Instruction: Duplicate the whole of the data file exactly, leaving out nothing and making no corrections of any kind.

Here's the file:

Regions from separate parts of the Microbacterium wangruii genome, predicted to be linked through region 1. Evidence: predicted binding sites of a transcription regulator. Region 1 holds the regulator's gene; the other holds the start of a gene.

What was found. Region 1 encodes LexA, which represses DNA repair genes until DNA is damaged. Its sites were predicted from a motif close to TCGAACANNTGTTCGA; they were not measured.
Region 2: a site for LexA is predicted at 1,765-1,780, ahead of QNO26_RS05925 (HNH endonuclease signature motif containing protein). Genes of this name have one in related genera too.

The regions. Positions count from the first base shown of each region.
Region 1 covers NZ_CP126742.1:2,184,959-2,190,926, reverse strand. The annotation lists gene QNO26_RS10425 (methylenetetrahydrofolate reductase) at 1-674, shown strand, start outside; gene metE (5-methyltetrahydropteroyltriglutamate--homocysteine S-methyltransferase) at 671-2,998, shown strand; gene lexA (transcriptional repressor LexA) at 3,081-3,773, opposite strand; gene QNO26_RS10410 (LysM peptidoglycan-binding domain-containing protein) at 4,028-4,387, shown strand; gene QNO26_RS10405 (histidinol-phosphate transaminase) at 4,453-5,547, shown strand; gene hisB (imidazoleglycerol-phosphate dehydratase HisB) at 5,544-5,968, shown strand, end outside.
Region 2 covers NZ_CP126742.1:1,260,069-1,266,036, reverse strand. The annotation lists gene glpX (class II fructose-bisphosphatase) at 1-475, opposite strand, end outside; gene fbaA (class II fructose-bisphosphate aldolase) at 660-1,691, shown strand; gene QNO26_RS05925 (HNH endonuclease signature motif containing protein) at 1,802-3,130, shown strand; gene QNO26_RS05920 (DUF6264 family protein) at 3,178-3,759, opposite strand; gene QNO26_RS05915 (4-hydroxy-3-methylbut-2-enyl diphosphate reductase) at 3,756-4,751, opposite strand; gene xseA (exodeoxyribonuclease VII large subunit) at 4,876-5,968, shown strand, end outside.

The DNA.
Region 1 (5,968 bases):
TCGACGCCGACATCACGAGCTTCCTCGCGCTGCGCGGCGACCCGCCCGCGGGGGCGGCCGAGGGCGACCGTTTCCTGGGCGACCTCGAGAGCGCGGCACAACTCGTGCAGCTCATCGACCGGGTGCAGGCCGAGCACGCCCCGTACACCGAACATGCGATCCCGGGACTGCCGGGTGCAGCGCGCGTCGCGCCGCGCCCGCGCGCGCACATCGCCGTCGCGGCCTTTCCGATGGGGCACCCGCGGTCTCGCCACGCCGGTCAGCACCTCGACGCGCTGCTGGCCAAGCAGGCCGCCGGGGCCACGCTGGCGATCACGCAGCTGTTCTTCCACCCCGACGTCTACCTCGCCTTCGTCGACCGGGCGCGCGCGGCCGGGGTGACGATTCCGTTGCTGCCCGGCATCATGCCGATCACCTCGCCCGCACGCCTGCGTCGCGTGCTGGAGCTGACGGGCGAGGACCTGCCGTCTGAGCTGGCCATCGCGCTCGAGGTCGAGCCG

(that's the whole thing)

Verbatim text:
Regions from separate parts of the Microbacterium wangruii genome, predicted to be linked through region 1. Evidence: predicted binding sites of a transcription regulator. Region 1 holds the regulator's gene; the other holds the start of a gene.

What was found. Region 1 encodes LexA, which represses DNA repair genes until DNA is damaged. Its sites were predicted from a motif close to TCGAACANNTGTTCGA; they were not measured.
Region 2: a site for LexA is predicted at 1,765-1,780, ahead of QNO26_RS05925 (HNH endonuclease signature motif containing protein). Genes of this name have one in related genera too.

The regions. Positions count from the first base shown of each region.
Region 1 covers NZ_CP126742.1:2,184,959-2,190,926, reverse strand. The annotation lists gene QNO26_RS10425 (methylenetetrahydrofolate reductase) at 1-674, shown strand, start outside; gene metE (5-methyltetrahydropteroyltriglutamate--homocysteine S-methyltransferase) at 671-2,998, shown strand; gene lexA (transcriptional repressor LexA) at 3,081-3,773, opposite strand; gene QNO26_RS10410 (LysM peptidoglycan-binding domain-containing protein) at 4,028-4,387, shown strand; gene QNO26_RS10405 (histidinol-phosphate transaminase) at 4,453-5,547, shown strand; gene hisB (imidazoleglycerol-phosphate dehydratase HisB) at 5,544-5,968, shown strand, end outside.
Region 2 covers NZ_CP126742.1:1,260,069-1,266,036, reverse strand. The annotation lists gene glpX (class II fructose-bisphosphatase) at 1-475, opposite strand, end outside; gene fbaA (class II fructose-bisphosphate aldolase) at 660-1,691, shown strand; gene QNO26_RS05925 (HNH endonuclease signature motif containing protein) at 1,802-3,130, shown strand; gene QNO26_RS05920 (DUF6264 family protein) at 3,178-3,759, opposite strand; gene QNO26_RS05915 (4-hydroxy-3-methylbut-2-enyl diphosphate reductase) at 3,756-4,751, opposite strand; gene xseA (exodeoxyribonuclease VII large subunit) at 4,876-5,968, shown strand, end outside.

The DNA.
Region 1 (5,968 bases):
TCGACGCCGACATCACGAGCTTCCTCGCGCTGCGCGGCGACCCGCCCGCGGGGGCGGCCGAGGGCGACCGTTTCCTGGGCGACCTCGAGAGCGCGGCACAACTCGTGCAGCTCATCGACCGGGTGCAGGCCGAGCACGCCCCGTACACCGAACATGCGATCCCGGGACTGCCGGGTGCAGCGCGCGTCGCGCCGCGCCCGCGCGCGCACATCGCCGTCGCGGCCTTTCCGATGGGGCACCCGCGGTCTCGCCACGCCGGTCAGCACCTCGACGCGCTGCTGGCCAAGCAGGCCGCCGGGGCCACGCTGGCGATCACGCAGCTGTTCTTCCACCCCGACGTCTACCTCGCCTTCGTCGACCGGGCGCGCGCGGCCGGGGTGACGATTCCGTTGCTGCCCGGCATCATGCCGATCACCTCGCCCGCACGCCTGCGTCGCGTGCTGGAGCTGACGGGCGAGGACCTGCCGTCTGAGCTGGCCATCGCGCTCGAGGTCGAGCCG